Dallas — Plato once said that music gives soul to the universe and wings to the mind. That quote kept going through my awareness on Friday evening as Jaap van Zweden and the Dallas Symphony delivered a superlative performance of Mahler’s gigantic Symphony No. 2. Perhaps I was reminded of Plato because the symphony deals with nothing less than the meaning of life, the inevitability of death and the assurance of resurrection. The DSO magnificently delivered Mahler’s message.
Van Zweden was the superb conductor that he can be and stayed out of his own way. There was none of his micromanaging to be seen, nor was he tense or overly demanding. He appeared to be calm, the controlling eye of the musical hurricane that swirled around him. He was also in complete command because it was given rather than demanded. Some tempi were unusual but made sense in context of his performance.
The audience sat in rapt attention as van Zweden led both orchestra and listener on a trip through Mahler’s mind. When it was over, the huge ovation was as much for us and our newly gained understanding of life’s big questions as it was for the performers. It was hard to believe that 90 minutes had passed.
Rather than give well-deserved and detailed kudos to individual players and sections, let me summarize by saying that the orchestra delivered a nearly flawless performance. Yes, there were the inevitable human errors here and there, but that is why live music will never be conquered by highly edited recordings.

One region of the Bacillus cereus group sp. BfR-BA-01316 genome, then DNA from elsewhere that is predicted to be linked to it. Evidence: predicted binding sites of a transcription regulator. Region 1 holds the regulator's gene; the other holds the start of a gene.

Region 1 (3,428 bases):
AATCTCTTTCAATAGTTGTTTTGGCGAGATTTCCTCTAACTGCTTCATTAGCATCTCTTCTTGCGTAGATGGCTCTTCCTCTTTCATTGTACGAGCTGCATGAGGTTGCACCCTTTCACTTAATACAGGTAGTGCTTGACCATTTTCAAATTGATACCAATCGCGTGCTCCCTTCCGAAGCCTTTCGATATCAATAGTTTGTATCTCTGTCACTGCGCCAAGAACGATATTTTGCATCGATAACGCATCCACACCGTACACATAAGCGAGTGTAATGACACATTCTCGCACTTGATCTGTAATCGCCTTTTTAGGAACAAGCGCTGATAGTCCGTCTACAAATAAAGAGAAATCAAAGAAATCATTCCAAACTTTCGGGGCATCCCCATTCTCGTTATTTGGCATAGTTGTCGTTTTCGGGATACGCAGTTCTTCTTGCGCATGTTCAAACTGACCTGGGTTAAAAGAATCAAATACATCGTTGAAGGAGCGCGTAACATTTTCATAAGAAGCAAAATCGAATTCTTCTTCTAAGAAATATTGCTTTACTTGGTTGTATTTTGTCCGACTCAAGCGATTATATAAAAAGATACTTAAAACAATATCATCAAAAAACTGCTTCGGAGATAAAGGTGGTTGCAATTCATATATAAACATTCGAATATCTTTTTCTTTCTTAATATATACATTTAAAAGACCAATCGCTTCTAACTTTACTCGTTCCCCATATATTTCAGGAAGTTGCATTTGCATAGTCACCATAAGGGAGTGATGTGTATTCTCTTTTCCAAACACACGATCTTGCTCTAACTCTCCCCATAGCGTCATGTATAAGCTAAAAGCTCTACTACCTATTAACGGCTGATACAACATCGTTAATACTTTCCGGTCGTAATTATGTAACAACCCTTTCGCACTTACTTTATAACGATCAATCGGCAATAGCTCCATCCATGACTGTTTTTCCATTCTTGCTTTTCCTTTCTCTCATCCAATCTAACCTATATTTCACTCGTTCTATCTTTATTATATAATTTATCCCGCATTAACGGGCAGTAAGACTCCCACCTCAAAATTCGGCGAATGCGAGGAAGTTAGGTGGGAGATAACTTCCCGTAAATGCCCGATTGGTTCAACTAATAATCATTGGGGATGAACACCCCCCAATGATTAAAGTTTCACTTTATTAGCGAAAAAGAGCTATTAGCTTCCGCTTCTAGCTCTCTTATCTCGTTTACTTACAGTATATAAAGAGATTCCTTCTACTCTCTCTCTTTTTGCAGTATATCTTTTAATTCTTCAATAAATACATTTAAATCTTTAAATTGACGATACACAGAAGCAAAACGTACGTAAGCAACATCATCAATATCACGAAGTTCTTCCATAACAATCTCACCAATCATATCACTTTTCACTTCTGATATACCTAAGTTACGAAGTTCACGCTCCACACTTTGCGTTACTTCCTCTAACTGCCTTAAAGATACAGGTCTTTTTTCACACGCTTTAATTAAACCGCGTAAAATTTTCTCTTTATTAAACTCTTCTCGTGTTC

The Dallas Symphony Chorus, under the direction of Joshua Habermann sat quietly for more than an hour, never moving, as though they were a painted backdrop. Their first entrance was so hushed that, at first, it was impossible to tell where the sound came from. Then, the listener remembered that the chorus was there.
In a coup de théâtre, van Zweden kept them seated during all of the quiet singing and then they all leapt up with the first fortissimo.
Mezzo-soprano Michelle DeYoung took a while to get her voice warmed up when she started her solo. And why not, after sitting silently for so long a time? But once she started it was entrancing. Soprano Dorothea Röschmann lacked the limpid line that one hopes for, but she also sang better as the piece continued, and had the power required later.
My only hesitation in giving a complete rave is dynamics. True, this is a difficult piece to modulate. Mahler freely writes triple forte throughout the score and van Zweden made the most of all of them without overblowing or exaggeration. Yes, Mahler’s explosive fright scream that opens the last movement was truly terrifying. The last five minutes or so have one big triple forte moment after another. But, I couldn’t help but regret that van Zweden didn’t save a single decibel to bestow on the last chords.
In the end, performances like this one carefully build one note at a time. Ludwig Mies van der Rohe is credited with saying that architecture starts when you place the first two bricks carefully together. Many times a performance just remains a pile of promising bricks and we in the audience are asked to imagine what the structure will be from the size of the pile. Last night, every brick was in place and Mahler’s towering symphony stood, pristine, in all its glory.